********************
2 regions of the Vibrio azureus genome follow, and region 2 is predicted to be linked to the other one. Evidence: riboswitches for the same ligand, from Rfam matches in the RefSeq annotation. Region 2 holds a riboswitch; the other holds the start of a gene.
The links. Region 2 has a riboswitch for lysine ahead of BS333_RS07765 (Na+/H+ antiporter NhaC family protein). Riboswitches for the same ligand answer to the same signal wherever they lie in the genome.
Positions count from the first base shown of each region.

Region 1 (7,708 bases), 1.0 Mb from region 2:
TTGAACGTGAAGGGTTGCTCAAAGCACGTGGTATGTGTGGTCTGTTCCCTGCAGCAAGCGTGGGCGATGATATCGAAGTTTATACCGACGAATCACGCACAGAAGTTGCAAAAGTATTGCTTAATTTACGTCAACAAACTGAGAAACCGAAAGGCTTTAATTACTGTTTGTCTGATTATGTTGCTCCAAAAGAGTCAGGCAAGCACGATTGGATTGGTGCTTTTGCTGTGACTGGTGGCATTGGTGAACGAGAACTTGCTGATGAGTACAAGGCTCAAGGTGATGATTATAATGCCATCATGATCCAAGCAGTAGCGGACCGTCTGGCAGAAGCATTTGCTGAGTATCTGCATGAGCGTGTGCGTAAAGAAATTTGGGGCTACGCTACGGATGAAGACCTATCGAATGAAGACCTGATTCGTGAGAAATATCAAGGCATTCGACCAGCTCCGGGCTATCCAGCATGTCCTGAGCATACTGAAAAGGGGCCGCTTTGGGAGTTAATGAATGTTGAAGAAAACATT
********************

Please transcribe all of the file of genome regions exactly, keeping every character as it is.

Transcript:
2 regions of the Vibrio azureus genome follow, and region 2 is predicted to be linked to the other one. Evidence: riboswitches for the same ligand, from Rfam matches in the RefSeq annotation. Region 2 holds a riboswitch; the other holds the start of a gene.
The links. Region 2 has a riboswitch for lysine ahead of BS333_RS07765 (Na+/H+ antiporter NhaC family protein). Riboswitches for the same ligand answer to the same signal wherever they lie in the genome.
Positions count from the first base shown of each region.

Region 1 (7,708 bases), 1.0 Mb from region 2:
TTGAACGTGAAGGGTTGCTCAAAGCACGTGGTATGTGTGGTCTGTTCCCTGCAGCAAGCGTGGGCGATGATATCGAAGTTTATACCGACGAATCACGCACAGAAGTTGCAAAAGTATTGCTTAATTTACGTCAACAAACTGAGAAACCGAAAGGCTTTAATTACTGTTTGTCTGATTATGTTGCTCCAAAAGAGTCAGGCAAGCACGATTGGATTGGTGCTTTTGCTGTGACTGGTGGCATTGGTGAACGAGAACTTGCTGATGAGTACAAGGCTCAAGGTGATGATTATAATGCCATCATGATCCAAGCAGTAGCGGACCGTCTGGCAGAAGCATTTGCTGAGTATCTGCATGAGCGTGTGCGTAAAGAAATTTGGGGCTACGCTACGGATGAAGACCTATCGAATGAAGACCTGATTCGTGAGAAATATCAAGGCATTCGACCAGCTCCGGGCTATCCAGCATGTCCTGAGCATACTGAAAAGGGGCCGCTTTGGGAGTTAATGAATGTTGAAGAAAACATT